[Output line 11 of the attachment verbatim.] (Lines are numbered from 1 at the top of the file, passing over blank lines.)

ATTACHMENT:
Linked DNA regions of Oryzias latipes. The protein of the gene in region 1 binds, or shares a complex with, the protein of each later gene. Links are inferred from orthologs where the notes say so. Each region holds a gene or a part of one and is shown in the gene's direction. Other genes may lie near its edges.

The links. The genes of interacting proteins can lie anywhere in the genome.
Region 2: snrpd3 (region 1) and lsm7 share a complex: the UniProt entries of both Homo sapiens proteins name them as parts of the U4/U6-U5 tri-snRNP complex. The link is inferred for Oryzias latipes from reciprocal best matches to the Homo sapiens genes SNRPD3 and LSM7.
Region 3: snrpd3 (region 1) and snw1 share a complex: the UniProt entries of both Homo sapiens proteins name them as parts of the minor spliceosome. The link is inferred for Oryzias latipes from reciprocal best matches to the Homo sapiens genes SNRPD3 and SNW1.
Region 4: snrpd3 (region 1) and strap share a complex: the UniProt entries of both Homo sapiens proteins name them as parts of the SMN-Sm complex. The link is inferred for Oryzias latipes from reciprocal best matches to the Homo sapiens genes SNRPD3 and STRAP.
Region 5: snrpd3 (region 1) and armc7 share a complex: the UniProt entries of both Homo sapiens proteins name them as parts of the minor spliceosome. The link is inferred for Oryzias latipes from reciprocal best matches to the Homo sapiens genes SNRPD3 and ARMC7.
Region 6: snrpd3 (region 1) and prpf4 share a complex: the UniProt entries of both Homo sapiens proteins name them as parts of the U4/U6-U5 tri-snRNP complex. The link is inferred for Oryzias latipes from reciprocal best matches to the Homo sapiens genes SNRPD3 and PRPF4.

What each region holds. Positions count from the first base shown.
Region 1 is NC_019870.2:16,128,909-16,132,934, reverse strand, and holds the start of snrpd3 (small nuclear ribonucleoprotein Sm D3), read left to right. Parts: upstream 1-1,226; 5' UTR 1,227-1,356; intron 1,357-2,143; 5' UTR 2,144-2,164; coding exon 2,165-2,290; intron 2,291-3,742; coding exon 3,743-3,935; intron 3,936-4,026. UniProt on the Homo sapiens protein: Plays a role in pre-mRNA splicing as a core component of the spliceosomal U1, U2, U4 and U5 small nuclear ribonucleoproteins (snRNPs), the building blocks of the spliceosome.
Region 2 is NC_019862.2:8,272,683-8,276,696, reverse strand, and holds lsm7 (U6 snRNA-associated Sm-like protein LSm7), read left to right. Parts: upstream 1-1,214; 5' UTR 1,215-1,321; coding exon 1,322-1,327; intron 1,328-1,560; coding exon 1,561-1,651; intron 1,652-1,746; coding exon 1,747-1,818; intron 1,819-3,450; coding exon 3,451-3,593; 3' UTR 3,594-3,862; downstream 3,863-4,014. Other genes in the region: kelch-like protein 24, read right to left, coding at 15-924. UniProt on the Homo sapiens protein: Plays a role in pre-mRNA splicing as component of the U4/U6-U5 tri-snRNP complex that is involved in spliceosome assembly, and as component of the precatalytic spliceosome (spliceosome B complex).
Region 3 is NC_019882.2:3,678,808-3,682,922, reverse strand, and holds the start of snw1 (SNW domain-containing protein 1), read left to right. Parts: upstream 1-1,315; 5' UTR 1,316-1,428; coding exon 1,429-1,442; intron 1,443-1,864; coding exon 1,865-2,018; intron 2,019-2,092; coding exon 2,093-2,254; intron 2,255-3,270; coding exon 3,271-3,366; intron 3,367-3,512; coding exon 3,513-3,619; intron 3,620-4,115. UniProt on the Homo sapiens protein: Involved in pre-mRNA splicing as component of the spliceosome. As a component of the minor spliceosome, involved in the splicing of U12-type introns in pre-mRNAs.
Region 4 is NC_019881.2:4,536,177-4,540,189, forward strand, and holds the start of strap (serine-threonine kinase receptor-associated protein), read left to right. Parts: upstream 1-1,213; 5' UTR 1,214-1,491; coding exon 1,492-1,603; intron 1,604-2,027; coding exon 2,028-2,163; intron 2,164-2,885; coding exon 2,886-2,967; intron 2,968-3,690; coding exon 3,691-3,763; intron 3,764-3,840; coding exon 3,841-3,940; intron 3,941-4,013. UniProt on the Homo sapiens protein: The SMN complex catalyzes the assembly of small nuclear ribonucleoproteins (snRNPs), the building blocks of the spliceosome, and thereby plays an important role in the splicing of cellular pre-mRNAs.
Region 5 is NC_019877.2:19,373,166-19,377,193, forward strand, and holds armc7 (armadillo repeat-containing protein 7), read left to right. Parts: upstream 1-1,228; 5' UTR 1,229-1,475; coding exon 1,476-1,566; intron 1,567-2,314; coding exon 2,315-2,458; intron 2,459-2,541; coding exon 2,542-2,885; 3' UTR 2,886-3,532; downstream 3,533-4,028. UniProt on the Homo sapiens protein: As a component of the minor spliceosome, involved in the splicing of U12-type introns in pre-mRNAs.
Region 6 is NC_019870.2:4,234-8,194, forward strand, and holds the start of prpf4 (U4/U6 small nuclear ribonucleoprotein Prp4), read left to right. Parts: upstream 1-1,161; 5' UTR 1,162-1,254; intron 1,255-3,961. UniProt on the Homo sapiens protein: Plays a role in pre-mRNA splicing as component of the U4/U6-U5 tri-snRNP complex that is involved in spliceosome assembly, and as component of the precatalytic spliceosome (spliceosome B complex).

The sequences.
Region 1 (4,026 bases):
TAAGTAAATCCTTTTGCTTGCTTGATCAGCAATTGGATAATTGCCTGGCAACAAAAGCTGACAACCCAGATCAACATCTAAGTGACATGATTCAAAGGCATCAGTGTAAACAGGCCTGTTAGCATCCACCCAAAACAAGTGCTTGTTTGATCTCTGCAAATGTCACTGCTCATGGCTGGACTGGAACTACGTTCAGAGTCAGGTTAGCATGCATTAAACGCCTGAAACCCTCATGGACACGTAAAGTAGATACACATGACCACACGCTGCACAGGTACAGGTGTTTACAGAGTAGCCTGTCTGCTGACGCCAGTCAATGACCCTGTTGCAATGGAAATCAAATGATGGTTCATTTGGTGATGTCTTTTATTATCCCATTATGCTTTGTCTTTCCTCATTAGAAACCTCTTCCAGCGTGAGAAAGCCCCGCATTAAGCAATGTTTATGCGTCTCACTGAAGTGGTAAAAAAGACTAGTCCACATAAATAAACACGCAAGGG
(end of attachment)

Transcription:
Region 3 is NC_019882.2:3,678,808-3,682,922, reverse strand, and holds the start of snw1 (SNW domain-containing protein 1), read left to right. Parts: upstream 1-1,315; 5' UTR 1,316-1,428; coding exon 1,429-1,442; intron 1,443-1,864; coding exon 1,865-2,018; intron 2,019-2,092; coding exon 2,093-2,254; intron 2,255-3,270; coding exon 3,271-3,366; intron 3,367-3,512; coding exon 3,513-3,619; intron 3,620-4,115. UniProt on the Homo sapiens protein: Involved in pre-mRNA splicing as component of the spliceosome. As a component of the minor spliceosome, involved in the splicing of U12-type introns in pre-mRNAs.